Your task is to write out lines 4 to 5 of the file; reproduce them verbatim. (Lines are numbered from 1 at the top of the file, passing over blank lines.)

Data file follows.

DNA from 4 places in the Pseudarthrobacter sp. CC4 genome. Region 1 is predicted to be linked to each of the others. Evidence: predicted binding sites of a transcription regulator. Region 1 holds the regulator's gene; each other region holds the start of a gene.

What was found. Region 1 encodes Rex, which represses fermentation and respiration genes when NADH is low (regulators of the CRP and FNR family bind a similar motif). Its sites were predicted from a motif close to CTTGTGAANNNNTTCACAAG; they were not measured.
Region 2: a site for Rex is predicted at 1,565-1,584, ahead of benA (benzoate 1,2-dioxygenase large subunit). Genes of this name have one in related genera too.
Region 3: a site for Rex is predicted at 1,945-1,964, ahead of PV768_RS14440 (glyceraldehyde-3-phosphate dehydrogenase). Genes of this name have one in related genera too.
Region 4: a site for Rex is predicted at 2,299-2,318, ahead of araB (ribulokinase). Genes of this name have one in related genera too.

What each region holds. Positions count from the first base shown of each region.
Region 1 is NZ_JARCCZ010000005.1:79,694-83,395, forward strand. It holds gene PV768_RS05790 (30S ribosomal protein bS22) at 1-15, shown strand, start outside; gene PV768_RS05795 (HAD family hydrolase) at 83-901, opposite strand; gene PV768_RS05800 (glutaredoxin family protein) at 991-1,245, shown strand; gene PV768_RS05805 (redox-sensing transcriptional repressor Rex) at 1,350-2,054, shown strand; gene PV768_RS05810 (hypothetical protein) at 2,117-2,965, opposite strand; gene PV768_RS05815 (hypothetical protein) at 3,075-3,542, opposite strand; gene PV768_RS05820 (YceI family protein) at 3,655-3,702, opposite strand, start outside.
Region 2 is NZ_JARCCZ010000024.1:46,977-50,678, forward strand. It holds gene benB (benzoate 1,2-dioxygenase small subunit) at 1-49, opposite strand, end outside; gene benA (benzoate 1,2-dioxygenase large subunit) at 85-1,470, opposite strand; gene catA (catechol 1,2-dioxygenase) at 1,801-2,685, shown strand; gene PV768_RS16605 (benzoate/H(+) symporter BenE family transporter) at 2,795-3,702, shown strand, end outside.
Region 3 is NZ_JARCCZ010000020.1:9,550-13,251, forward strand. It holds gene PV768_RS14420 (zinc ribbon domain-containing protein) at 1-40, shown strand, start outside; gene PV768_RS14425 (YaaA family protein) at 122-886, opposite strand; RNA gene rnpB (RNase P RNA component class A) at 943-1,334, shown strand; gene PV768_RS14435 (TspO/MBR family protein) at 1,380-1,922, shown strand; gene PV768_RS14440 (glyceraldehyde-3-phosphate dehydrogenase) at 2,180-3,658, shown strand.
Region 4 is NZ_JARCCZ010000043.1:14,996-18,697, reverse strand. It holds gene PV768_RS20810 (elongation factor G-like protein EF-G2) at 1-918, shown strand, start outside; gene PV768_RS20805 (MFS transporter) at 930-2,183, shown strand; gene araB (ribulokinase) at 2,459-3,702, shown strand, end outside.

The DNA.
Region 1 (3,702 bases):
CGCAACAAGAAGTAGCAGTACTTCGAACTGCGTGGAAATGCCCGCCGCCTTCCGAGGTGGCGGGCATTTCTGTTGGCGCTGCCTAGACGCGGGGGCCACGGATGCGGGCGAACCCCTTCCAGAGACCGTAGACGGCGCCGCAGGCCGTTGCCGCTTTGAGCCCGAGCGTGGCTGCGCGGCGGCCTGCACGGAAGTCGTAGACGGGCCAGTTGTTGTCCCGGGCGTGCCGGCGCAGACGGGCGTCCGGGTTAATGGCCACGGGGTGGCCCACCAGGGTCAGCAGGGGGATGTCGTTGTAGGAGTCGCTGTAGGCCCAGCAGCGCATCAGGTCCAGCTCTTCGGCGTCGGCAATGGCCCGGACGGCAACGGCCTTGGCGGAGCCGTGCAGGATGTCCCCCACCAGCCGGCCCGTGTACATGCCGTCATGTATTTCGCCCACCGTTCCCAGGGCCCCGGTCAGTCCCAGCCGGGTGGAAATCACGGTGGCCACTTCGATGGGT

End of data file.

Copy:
Region 3: a site for Rex is predicted at 1,945-1,964, ahead of PV768_RS14440 (glyceraldehyde-3-phosphate dehydrogenase). Genes of this name have one in related genera too.
Region 4: a site for Rex is predicted at 2,299-2,318, ahead of araB (ribulokinase). Genes of this name have one in related genera too.